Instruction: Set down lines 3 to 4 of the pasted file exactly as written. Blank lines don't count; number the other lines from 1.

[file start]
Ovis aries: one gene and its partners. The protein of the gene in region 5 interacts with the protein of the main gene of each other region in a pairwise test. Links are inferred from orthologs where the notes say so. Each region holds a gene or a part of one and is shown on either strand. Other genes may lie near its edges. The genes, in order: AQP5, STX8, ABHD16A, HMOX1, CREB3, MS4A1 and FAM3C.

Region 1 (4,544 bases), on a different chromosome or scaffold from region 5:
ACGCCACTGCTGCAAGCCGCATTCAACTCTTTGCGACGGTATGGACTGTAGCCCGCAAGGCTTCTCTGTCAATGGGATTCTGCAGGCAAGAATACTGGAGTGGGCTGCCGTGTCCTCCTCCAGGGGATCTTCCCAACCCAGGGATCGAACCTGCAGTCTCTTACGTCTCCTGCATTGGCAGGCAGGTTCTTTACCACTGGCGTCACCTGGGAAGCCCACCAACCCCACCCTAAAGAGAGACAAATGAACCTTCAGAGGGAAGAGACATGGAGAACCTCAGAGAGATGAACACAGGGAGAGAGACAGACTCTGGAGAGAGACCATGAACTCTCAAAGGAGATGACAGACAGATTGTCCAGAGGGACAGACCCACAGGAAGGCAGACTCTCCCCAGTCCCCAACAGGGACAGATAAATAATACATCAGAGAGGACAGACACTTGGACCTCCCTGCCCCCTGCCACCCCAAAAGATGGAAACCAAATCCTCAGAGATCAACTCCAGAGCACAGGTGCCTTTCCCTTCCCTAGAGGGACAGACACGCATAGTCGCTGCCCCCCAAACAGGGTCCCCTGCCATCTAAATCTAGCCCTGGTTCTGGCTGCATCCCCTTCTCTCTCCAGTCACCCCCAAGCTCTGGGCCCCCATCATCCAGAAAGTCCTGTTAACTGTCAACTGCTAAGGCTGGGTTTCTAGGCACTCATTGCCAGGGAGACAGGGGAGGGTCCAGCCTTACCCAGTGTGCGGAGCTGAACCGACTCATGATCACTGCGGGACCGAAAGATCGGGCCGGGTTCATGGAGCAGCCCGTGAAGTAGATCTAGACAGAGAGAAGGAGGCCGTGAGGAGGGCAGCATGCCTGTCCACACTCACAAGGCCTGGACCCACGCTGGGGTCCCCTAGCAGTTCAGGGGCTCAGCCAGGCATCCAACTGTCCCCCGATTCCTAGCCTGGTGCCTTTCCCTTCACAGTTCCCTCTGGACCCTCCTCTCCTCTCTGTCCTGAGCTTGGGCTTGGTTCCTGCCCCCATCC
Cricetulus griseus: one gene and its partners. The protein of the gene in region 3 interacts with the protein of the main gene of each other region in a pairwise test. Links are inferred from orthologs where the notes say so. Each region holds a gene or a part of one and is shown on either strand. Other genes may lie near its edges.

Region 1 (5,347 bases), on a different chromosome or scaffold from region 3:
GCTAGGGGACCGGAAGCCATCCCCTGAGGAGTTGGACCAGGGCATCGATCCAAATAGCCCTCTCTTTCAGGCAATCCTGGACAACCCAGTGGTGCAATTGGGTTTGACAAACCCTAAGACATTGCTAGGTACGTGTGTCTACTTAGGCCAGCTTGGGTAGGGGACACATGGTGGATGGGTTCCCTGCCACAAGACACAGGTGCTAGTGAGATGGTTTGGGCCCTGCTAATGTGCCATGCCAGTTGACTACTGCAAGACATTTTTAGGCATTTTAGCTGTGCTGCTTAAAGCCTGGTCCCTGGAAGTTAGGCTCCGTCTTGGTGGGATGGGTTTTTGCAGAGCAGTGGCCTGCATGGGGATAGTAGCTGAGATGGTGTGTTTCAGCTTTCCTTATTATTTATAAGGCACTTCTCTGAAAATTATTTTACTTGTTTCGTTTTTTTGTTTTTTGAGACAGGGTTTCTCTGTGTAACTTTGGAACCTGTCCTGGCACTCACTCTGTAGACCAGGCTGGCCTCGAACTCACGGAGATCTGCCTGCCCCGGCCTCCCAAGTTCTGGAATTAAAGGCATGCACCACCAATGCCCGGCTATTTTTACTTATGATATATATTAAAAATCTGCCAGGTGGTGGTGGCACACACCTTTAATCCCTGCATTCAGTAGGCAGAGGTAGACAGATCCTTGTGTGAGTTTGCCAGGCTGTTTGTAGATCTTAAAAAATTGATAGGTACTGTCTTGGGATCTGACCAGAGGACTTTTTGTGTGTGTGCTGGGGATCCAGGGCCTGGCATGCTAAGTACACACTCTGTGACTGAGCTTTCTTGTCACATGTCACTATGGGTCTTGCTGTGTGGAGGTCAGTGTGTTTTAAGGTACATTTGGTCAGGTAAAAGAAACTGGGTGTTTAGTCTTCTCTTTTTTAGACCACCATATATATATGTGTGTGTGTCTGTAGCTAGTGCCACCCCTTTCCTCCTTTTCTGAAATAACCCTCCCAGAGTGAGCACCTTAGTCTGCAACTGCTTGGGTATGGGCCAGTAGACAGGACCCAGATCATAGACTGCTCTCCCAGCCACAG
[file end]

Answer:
ACGCCACTGCTGCAAGCCGCATTCAACTCTTTGCGACGGTATGGACTGTAGCCCGCAAGGCTTCTCTGTCAATGGGATTCTGCAGGCAAGAATACTGGAGTGGGCTGCCGTGTCCTCCTCCAGGGGATCTTCCCAACCCAGGGATCGAACCTGCAGTCTCTTACGTCTCCTGCATTGGCAGGCAGGTTCTTTACCACTGGCGTCACCTGGGAAGCCCACCAACCCCACCCTAAAGAGAGACAAATGAACCTTCAGAGGGAAGAGACATGGAGAACCTCAGAGAGATGAACACAGGGAGAGAGACAGACTCTGGAGAGAGACCATGAACTCTCAAAGGAGATGACAGACAGATTGTCCAGAGGGACAGACCCACAGGAAGGCAGACTCTCCCCAGTCCCCAACAGGGACAGATAAATAATACATCAGAGAGGACAGACACTTGGACCTCCCTGCCCCCTGCCACCCCAAAAGATGGAAACCAAATCCTCAGAGATCAACTCCAGAGCACAGGTGCCTTTCCCTTCCCTAGAGGGACAGACACGCATAGTCGCTGCCCCCCAAACAGGGTCCCCTGCCATCTAAATCTAGCCCTGGTTCTGGCTGCATCCCCTTCTCTCTCCAGTCACCCCCAAGCTCTGGGCCCCCATCATCCAGAAAGTCCTGTTAACTGTCAACTGCTAAGGCTGGGTTTCTAGGCACTCATTGCCAGGGAGACAGGGGAGGGTCCAGCCTTACCCAGTGTGCGGAGCTGAACCGACTCATGATCACTGCGGGACCGAAAGATCGGGCCGGGTTCATGGAGCAGCCCGTGAAGTAGATCTAGACAGAGAGAAGGAGGCCGTGAGGAGGGCAGCATGCCTGTCCACACTCACAAGGCCTGGACCCACGCTGGGGTCCCCTAGCAGTTCAGGGGCTCAGCCAGGCATCCAACTGTCCCCCGATTCCTAGCCTGGTGCCTTTCCCTTCACAGTTCCCTCTGGACCCTCCTCTCCTCTCTGTCCTGAGCTTGGGCTTGGTTCCTGCCCCCATCC
Cricetulus griseus: one gene and its partners. The protein of the gene in region 3 interacts with the protein of the main gene of each other region in a pairwise test. Links are inferred from orthologs where the notes say so. Each region holds a gene or a part of one and is shown on either strand. Other genes may lie near its edges.